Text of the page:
24
Jun
06

Sumedho Ajahn- The Mind And The Way. Buddhist Reflections On Life. (2)


  • I encourage you to use any art, symbols, conventions, or traditions that you find helpful. Remember, in a society where Buddha-Dhamma-Sangha means nothing and where there are a lot of views against tradition and devotion, devotion is seen as a kind of simple-minded belief. So we really need to take the symbols of our religion and develop them out of wisdom, not out of superstition. With Buddha-Dhamma-Sangha, we’re not using symbols in a superstitious way, but with wisdom – for remembrance, for recollection, for mindfulness. And if you develop a devotion to Buddha-Dhamma-Sangha in the here and now, then you’re using them. They become tools for mindfulness, rather than symbols of belief.
  • We begin to realize the mind is like a mirror that reflects everything. Like a mirror, the mind is not damaged by anything it is reflecting. A mirror can reflect the ugliest, nastiest thing in the whole world and still remains untarnished, even though the reflection is terrible. The mind is like that mirror; the mind itself is pure. There is nothing wrong with the mind, but the reflections can be very impure or ugly or vicious, or they can be very beautiful. If we try to punish the mirror, if we destroy or crack the mirror, we go crazy – then we are really stuck. But, if we are willing to, we can recognize that the reflection in the mirror simply is as it is. The recognition is a skillful way of dealing with thoughts and feelings that may be very unpleasant for us.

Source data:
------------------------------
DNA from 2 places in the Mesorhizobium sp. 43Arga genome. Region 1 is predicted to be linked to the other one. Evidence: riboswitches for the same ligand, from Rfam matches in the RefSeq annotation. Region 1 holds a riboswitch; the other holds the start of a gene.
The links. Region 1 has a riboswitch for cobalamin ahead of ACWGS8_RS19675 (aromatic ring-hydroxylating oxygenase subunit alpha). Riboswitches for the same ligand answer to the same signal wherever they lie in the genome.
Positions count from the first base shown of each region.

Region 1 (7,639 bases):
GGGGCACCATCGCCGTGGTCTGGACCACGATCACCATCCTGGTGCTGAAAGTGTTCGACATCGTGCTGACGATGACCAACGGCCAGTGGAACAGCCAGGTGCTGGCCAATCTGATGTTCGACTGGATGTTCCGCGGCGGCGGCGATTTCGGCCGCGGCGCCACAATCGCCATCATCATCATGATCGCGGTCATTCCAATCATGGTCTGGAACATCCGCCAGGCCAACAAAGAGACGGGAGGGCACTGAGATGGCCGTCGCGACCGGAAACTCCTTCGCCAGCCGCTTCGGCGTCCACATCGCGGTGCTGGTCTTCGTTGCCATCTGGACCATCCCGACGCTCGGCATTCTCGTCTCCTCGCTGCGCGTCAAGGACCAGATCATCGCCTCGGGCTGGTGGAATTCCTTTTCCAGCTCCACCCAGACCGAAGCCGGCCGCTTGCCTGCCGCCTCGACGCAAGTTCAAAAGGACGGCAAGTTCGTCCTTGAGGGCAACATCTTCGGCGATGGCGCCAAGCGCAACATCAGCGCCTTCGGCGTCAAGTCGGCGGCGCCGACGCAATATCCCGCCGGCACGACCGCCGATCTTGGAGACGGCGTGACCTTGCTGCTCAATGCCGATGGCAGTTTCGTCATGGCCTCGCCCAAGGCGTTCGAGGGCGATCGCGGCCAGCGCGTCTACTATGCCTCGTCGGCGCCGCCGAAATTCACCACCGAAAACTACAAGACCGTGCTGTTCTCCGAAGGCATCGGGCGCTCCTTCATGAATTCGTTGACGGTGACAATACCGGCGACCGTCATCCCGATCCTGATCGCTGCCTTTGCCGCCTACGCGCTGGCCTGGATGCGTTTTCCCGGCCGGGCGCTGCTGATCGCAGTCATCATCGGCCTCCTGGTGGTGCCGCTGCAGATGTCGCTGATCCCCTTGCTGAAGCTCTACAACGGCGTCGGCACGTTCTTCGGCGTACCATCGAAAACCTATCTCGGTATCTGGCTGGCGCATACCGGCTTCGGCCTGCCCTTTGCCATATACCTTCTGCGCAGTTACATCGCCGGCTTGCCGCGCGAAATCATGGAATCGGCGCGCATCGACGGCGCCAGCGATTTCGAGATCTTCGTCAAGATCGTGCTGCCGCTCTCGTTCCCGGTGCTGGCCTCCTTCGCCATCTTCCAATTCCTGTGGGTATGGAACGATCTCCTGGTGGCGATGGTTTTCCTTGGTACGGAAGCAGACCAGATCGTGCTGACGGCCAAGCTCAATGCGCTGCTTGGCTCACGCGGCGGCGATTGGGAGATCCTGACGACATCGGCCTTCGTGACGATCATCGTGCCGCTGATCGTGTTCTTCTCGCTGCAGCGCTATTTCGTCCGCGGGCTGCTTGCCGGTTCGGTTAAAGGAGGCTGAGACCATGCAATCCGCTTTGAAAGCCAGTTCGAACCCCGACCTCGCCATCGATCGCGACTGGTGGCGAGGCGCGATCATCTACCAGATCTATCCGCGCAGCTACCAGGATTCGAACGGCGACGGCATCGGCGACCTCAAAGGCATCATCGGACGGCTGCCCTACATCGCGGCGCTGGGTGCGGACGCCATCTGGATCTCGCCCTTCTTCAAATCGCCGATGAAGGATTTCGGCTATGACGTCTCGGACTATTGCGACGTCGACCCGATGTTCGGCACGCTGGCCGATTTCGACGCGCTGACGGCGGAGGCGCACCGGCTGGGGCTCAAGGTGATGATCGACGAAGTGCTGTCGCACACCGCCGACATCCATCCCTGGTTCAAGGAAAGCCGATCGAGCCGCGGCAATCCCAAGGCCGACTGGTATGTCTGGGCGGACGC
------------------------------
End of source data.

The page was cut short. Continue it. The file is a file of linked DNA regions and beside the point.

• In meditation, we allow things that we’ve turned away from or rejected to take conscious form. In order to do this, we must develop metta, the attitude of patience and kindness toward these repressed fears and doubts, and toward our own anger.
  • And it was only through acceptance that the mind was able to go through a kind of catharsis in which all the negativity manifested – and passed away.
  • But real metta is strong, and it’s an appropriate response to life. It isn’t a kind of bland niceness, but an alertness, a responsiveness to pain and pleasure and to other conditions that we must bear. The quality of metta is non-discriminative. It’s because we discriminate and discern that we tend to dwell on wha’t wrong with everything and make problems about the injustices of ourselves or others. Metta isn’t pretending that everything’s all right, but rather, it’s about not making problems, not compounding present pain or ugliness with the aversion that comes out of ignorance. It’s the ability to be patient and accept the flow of life as it happens. To carry negativity with you is one extreme, and the other is trying to pretend that everything is all right all the time. This pretense is a deluded state of mind.
  • Real metta and real wisdom work together. When our responses to life are not coming out of ignorance, they may not necessarily be glad; they may be quite sharp and wrathful. But they can still be filled with metta. This means that they’re appropriate responses, rather than reactions arising out of desire and fear. Metta can be a slap, or it can be a pat. It’s not in the slapping or the patting. Metta is in the wisdom of the mind that’s behind the action.